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COVID-19: Bar exams to go online

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But not before August

The Bar Standards Board (BSB) today confirmed that centralised assessments on the Bar Professional Training Course (BPTC) will be moved online in response to the COVID-19 lockdown.

The centralised exams — civil litigation, criminal litigation and professional ethics — will be delivered using Pearson VUE’s “online proctoring solution”, which the BSB says will enable bar hopefuls to sit the exams from the comfort of their own homes. The Bar Transfer Test (BTT) will also run online.

The exams were scheduled to take place in April but were postponed by the regulator in light of the pandemic. It has now confirmed professional ethics will take place on 13 and 14 August, civil litigation on 17 and 18 August, and criminal litigation on 20 and 21 August. Students will receive their results in November, with resits scheduled for December.

The BSB also revealed students completing the BPTC this summer and who are due to start pupillage in September, will be permitted to commence their training before they have received their results. This is provided that chambers are happy for them to do so.

The BSB previously came under fire from students over its apparent reluctance to find a suitable alternative that would allow students to sit exams remotely. In petition to the regulator, hundreds of bar students warned of the “significant knock-on consequences” of delaying the exams.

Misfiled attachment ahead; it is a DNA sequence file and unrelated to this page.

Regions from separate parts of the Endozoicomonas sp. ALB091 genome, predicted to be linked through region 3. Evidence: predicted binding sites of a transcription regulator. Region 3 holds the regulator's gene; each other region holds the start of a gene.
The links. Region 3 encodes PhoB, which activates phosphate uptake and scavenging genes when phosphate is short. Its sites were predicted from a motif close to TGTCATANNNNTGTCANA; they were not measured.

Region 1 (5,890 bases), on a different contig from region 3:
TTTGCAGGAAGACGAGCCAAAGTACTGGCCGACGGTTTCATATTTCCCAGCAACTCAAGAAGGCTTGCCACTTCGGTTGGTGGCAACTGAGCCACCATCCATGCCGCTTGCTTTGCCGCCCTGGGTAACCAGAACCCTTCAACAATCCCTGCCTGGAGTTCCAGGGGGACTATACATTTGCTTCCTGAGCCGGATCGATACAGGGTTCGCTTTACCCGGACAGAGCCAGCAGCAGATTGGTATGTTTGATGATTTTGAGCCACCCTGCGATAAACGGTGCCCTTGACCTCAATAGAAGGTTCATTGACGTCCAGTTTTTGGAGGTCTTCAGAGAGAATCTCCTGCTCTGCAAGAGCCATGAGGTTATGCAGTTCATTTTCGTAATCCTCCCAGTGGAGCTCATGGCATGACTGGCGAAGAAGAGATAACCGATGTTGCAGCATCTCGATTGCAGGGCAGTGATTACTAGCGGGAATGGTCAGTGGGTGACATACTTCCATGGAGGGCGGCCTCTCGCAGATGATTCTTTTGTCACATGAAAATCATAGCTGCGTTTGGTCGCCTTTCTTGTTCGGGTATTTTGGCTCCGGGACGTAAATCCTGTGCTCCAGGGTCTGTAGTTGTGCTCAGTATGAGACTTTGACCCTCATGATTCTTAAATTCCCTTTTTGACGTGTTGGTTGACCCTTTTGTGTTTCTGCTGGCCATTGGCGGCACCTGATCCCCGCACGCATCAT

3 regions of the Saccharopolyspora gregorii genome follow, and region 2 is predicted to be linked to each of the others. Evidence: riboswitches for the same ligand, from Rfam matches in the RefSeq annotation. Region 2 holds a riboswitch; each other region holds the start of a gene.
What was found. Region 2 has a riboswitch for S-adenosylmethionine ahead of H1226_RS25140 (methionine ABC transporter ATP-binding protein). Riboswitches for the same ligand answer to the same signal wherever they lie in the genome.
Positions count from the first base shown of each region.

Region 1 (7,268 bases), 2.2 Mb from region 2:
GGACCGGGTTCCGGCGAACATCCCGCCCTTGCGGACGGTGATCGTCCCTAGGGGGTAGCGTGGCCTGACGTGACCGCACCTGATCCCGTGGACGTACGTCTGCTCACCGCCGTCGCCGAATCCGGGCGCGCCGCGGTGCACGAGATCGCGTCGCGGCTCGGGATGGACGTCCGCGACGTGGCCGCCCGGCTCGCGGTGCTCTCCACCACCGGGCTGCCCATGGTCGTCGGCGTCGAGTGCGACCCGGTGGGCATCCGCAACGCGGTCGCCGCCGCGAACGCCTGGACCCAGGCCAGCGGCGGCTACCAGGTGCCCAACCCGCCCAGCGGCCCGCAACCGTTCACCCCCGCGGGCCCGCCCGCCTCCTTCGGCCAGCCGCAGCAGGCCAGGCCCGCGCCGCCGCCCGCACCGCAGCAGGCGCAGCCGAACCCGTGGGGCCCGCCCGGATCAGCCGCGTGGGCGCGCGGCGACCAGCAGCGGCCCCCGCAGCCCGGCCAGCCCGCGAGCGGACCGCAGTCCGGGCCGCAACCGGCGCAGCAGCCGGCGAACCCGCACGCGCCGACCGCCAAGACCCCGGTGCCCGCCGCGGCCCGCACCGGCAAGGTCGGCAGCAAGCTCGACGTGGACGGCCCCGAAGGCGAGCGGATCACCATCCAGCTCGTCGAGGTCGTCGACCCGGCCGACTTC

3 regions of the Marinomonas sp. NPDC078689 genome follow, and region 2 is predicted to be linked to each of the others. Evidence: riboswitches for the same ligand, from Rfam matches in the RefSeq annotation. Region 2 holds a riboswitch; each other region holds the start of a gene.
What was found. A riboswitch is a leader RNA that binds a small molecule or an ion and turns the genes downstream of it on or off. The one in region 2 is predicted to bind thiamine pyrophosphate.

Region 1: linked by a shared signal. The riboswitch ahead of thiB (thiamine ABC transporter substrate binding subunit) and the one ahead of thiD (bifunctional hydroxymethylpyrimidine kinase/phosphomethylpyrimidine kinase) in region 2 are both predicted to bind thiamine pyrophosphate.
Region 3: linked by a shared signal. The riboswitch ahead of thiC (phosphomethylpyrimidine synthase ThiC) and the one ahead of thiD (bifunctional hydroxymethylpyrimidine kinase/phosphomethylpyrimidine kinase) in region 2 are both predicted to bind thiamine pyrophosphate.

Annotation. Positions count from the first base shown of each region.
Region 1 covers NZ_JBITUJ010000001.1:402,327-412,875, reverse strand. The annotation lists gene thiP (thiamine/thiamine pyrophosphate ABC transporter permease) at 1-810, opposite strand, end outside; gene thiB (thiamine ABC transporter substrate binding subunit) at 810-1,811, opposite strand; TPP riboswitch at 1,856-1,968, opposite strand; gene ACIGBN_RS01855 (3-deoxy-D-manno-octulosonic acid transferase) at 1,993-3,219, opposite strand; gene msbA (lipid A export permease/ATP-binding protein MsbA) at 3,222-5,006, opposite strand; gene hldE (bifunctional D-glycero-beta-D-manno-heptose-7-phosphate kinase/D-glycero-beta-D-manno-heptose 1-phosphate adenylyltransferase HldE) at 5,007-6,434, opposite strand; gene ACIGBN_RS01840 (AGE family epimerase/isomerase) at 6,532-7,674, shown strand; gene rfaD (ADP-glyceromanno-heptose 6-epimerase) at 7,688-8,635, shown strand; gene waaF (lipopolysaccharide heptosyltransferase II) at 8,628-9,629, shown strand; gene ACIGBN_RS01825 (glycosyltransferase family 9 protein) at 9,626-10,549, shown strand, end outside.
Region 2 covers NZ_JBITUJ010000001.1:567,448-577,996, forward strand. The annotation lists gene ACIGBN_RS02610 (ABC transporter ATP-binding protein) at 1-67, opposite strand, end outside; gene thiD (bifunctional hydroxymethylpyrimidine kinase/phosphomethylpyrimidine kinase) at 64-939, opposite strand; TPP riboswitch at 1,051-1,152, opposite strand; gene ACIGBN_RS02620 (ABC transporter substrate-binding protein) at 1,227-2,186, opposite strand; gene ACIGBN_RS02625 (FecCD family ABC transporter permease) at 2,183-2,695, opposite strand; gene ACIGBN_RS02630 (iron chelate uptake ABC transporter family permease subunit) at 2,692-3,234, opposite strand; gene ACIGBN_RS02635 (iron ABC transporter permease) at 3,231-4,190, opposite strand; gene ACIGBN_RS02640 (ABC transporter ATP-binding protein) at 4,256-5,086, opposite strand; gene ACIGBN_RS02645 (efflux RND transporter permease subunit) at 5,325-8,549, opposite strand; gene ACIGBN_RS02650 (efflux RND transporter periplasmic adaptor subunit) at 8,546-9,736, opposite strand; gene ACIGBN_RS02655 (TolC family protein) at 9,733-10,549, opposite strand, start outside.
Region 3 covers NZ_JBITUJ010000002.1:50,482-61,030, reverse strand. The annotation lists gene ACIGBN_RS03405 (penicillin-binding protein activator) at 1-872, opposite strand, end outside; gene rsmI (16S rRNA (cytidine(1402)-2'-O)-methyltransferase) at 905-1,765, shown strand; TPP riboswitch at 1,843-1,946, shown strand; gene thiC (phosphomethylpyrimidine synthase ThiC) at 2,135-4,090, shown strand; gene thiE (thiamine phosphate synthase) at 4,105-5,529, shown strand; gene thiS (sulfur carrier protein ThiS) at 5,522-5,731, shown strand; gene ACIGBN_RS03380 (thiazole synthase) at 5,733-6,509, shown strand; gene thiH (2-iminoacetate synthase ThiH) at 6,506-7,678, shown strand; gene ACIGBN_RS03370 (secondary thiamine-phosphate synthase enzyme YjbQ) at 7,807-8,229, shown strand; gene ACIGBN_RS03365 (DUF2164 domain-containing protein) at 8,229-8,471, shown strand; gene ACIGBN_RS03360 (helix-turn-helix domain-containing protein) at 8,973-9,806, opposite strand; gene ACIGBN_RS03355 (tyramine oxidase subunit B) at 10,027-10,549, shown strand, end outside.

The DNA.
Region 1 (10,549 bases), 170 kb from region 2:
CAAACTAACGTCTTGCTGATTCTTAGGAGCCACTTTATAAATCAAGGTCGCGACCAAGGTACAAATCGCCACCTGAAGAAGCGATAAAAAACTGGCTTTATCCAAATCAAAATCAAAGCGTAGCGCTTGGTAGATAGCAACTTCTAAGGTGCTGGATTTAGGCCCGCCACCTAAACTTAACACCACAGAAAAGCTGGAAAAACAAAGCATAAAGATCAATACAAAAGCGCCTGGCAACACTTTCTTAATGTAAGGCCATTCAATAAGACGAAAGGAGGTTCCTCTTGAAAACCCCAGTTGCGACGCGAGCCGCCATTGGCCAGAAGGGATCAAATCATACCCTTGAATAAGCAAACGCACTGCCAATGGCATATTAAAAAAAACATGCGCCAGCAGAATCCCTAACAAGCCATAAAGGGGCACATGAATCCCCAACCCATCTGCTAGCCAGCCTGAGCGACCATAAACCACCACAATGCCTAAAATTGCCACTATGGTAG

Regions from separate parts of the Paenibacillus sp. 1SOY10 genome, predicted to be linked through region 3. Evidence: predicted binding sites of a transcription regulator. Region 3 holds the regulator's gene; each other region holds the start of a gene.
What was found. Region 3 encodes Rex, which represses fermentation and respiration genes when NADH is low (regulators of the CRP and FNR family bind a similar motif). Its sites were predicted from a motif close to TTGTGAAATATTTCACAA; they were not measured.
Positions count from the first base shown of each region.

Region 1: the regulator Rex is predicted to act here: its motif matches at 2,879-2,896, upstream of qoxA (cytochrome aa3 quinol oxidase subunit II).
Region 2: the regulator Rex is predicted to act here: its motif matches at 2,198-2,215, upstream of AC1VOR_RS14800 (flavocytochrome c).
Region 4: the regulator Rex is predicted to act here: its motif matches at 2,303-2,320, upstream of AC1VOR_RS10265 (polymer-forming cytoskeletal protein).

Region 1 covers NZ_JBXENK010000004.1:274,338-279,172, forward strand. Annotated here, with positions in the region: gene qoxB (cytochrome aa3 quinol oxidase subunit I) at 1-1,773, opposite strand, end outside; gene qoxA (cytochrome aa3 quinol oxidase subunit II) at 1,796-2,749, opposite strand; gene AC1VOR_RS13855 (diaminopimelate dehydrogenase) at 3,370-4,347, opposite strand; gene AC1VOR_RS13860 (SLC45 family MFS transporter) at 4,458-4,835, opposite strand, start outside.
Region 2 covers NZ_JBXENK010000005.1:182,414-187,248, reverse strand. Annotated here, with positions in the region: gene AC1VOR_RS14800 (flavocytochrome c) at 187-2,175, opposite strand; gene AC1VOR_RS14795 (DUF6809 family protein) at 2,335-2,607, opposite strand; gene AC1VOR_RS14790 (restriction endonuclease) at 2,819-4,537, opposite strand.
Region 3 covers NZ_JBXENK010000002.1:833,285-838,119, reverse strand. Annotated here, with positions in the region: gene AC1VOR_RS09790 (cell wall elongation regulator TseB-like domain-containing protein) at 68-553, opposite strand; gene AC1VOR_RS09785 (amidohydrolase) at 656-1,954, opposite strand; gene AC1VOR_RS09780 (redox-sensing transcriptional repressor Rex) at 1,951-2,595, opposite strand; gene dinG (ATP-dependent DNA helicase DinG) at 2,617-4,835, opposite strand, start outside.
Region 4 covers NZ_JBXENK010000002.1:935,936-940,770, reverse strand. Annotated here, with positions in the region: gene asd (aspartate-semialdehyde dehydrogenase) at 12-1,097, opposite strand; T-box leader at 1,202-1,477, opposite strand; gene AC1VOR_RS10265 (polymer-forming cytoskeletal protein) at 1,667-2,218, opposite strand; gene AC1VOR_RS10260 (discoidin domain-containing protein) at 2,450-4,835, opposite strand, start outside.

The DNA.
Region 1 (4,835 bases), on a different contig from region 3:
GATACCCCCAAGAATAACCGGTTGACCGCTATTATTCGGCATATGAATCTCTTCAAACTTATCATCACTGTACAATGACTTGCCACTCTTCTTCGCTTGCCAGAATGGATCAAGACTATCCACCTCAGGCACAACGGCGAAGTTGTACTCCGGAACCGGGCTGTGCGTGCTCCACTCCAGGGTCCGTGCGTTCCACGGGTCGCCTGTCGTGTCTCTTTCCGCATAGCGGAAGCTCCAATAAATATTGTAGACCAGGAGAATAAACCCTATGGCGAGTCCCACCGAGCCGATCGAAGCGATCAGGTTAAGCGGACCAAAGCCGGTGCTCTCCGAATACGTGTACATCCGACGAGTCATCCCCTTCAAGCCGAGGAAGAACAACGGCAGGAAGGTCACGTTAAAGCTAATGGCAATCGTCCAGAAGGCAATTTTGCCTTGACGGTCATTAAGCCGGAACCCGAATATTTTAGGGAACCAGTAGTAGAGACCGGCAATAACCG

The 2019 Legal Cheek BPTC Most List

On today’s update, BSB director-general, Mark Neale, said:

“Since the current health emergency began, we have been very conscious at the BSB of the need to support the career prospects of this year’s cohort of bar students and prospective pupils, while maintaining high standards. Students and transferring qualified lawyers have had to face considerable uncertainty, which we very much regret, and I am delighted that we can now deliver centralised assessments remotely in August with Pearson VUE’s state-of-the-art online proctoring system.”

He continued: “Allowing students and transferring qualified lawyers to start the non-practising period of their pupillages in the autumn will also enable them to progress while maintaining the robustness of the assessment process. The BPTC and the BTT are gateways to a very respected profession, where high standards of competence are rightly expected, so it is right that standards of entry are maintained even in these most challenging circumstances.”

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